Athletics: Eight-year ban given to Collins for 'pattern of doping'

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The Independent Online

Michelle Collins, who won the world athletics indoor 200 metres for the United States last year, was yesterday suspended for eight years despite the fact that she has never tested positive or admitted doping violations.

Michelle Collins, who won the world athletics indoor 200 metres for the United States last year, was yesterday suspended for eight years despite the fact that she has never tested positive or admitted doping violations.

The 33-year-old sprinter received what is effectively a life ban after the US Anti Doping Agency concluded that she had used various performance-enhancing substances allegedly provided by the Bay Area Laboratory Co-Operative at the centre of a federal enquiry.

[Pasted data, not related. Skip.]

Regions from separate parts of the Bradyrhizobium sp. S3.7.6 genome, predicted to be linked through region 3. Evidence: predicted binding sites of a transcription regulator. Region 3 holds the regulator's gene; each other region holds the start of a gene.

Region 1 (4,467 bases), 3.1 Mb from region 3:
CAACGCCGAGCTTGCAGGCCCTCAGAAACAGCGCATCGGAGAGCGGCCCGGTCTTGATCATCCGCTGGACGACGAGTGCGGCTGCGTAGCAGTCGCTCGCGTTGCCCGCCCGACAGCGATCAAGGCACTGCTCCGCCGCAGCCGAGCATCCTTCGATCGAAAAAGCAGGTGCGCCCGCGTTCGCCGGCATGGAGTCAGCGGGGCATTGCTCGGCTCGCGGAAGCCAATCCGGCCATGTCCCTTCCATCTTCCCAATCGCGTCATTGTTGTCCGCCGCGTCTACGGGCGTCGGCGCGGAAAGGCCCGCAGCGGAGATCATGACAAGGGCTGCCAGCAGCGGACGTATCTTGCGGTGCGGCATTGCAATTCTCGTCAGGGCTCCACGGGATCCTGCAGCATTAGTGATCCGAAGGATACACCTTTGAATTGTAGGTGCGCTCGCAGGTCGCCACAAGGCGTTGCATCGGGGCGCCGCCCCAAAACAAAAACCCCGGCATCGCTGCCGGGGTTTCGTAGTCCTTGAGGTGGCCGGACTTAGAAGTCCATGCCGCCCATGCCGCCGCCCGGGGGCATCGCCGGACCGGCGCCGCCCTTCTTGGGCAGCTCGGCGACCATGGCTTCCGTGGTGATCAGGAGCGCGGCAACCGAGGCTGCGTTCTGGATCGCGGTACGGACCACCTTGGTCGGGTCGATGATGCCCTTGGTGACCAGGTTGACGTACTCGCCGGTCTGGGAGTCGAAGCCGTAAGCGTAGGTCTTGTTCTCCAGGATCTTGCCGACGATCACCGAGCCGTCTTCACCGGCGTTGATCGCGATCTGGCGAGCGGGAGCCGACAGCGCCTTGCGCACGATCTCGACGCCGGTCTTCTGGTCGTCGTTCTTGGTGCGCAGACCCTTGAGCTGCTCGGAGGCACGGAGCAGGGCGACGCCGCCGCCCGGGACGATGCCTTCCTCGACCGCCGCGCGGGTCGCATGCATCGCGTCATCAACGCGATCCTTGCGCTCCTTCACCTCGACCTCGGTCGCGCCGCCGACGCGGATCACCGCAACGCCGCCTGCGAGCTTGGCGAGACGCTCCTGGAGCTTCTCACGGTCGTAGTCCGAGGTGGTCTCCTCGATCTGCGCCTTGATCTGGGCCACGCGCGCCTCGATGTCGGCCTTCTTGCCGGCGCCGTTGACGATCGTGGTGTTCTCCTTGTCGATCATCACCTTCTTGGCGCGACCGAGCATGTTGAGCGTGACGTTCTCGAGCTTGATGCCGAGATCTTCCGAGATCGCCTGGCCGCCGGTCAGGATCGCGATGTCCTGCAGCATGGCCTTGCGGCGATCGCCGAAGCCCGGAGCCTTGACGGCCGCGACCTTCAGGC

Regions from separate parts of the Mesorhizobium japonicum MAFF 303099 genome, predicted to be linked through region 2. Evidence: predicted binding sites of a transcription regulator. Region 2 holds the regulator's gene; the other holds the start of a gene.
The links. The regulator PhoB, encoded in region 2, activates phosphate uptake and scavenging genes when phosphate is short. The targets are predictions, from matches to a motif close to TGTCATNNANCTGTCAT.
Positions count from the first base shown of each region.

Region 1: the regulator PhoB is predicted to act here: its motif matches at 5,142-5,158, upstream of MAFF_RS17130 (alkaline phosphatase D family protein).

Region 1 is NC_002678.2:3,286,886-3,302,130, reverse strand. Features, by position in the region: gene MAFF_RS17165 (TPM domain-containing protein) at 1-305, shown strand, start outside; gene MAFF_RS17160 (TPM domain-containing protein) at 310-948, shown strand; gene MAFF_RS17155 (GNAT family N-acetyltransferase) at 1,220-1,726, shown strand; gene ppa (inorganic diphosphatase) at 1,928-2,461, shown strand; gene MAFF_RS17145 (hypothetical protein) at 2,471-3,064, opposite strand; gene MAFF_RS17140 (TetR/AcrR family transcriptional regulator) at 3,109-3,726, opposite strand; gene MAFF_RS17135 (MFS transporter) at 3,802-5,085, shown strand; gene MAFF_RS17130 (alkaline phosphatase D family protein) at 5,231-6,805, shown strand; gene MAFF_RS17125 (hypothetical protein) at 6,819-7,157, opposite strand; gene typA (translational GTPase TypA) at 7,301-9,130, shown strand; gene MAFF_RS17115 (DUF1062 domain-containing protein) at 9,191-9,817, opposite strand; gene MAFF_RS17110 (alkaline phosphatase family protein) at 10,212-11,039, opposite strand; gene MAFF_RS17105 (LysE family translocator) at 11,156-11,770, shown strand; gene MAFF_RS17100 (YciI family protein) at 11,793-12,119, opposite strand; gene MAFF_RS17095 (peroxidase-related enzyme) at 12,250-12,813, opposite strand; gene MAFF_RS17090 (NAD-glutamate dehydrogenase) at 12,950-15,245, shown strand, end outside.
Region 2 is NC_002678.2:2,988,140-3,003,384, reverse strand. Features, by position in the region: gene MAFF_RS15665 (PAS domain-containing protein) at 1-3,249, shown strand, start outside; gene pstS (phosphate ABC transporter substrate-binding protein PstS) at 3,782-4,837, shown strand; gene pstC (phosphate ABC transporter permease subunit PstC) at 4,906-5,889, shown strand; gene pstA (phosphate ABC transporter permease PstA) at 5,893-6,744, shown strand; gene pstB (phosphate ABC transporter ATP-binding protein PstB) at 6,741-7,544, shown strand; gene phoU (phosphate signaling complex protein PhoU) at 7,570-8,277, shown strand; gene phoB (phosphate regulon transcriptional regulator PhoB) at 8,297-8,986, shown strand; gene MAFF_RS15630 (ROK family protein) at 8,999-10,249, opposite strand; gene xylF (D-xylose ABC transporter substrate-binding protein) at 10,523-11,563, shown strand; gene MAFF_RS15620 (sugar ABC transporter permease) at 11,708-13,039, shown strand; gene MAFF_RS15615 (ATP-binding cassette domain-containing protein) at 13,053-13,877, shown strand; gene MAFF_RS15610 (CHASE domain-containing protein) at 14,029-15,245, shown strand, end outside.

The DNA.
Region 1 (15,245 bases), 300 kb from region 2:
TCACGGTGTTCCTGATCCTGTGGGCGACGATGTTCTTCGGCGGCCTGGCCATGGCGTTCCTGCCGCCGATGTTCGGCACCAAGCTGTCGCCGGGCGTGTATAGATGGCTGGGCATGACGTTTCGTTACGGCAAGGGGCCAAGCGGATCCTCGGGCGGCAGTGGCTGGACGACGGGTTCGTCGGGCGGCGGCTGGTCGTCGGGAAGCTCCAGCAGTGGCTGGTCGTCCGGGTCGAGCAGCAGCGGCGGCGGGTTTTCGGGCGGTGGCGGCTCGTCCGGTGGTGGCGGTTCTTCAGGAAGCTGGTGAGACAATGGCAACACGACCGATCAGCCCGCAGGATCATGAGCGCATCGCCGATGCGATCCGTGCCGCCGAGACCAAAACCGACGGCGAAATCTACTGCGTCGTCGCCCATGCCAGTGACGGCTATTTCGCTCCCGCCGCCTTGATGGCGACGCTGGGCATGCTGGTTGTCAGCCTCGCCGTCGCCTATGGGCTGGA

Working on patterns observed from recent blood and urine tests Collins had had, as well as documents seized from Balco by federal prosecutors and statements made by Balco officials, USADA said that she had "engaged in a pattern of doping involving multiple drugs over a substantial period of time, during which she engaged and succeeded in many competitions." The statement added: "The steroids she took, such as THG, and the complex timing of her doping were designed, even more than the usual doping offences, not to be detected."

Among the documents reviewed in Collins' arbitration were emails Collins sent to Balco owner Victor Conte, including one in which she asked whether she could use a testosterone gel with a cream she already had. "Do not use the testosterone gel," Conte responded. "It will cause a positive result by elevating the [testosterone/epitestosterone] ratio... You are already getting what you need from the cream, which will not elevate the ratio and you know why."

The arbitrators' ruling said Collins did not contest the authenticity of the messages, but her attorney argued that there was no evidence to prove she had sent them.

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